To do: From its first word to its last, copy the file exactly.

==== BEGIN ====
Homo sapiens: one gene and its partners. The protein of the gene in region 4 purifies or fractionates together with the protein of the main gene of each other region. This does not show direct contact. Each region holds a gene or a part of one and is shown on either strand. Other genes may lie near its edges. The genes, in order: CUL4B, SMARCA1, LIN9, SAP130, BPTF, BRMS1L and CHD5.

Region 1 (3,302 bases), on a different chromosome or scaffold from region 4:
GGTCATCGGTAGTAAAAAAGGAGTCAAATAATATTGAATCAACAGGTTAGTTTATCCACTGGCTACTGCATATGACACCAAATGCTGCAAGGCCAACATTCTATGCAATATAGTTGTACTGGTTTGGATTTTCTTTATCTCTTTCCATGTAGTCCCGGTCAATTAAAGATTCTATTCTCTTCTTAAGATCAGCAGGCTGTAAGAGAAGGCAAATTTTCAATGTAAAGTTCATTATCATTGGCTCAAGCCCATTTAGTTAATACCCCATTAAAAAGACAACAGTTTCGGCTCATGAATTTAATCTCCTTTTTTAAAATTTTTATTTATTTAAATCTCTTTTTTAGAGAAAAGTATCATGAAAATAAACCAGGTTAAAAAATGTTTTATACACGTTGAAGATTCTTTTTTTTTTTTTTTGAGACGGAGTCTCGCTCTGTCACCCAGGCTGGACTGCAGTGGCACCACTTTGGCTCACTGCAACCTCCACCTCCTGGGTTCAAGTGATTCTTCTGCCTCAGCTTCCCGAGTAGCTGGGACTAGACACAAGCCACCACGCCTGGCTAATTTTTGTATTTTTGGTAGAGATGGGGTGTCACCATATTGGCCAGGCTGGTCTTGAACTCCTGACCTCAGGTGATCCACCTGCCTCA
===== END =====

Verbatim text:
Homo sapiens: one gene and its partners. The protein of the gene in region 4 purifies or fractionates together with the protein of the main gene of each other region. This does not show direct contact. Each region holds a gene or a part of one and is shown on either strand. Other genes may lie near its edges. The genes, in order: CUL4B, SMARCA1, LIN9, SAP130, BPTF, BRMS1L and CHD5.

Region 1 (3,302 bases), on a different chromosome or scaffold from region 4:
GGTCATCGGTAGTAAAAAAGGAGTCAAATAATATTGAATCAACAGGTTAGTTTATCCACTGGCTACTGCATATGACACCAAATGCTGCAAGGCCAACATTCTATGCAATATAGTTGTACTGGTTTGGATTTTCTTTATCTCTTTCCATGTAGTCCCGGTCAATTAAAGATTCTATTCTCTTCTTAAGATCAGCAGGCTGTAAGAGAAGGCAAATTTTCAATGTAAAGTTCATTATCATTGGCTCAAGCCCATTTAGTTAATACCCCATTAAAAAGACAACAGTTTCGGCTCATGAATTTAATCTCCTTTTTTAAAATTTTTATTTATTTAAATCTCTTTTTTAGAGAAAAGTATCATGAAAATAAACCAGGTTAAAAAATGTTTTATACACGTTGAAGATTCTTTTTTTTTTTTTTTGAGACGGAGTCTCGCTCTGTCACCCAGGCTGGACTGCAGTGGCACCACTTTGGCTCACTGCAACCTCCACCTCCTGGGTTCAAGTGATTCTTCTGCCTCAGCTTCCCGAGTAGCTGGGACTAGACACAAGCCACCACGCCTGGCTAATTTTTGTATTTTTGGTAGAGATGGGGTGTCACCATATTGGCCAGGCTGGTCTTGAACTCCTGACCTCAGGTGATCCACCTGCCTCA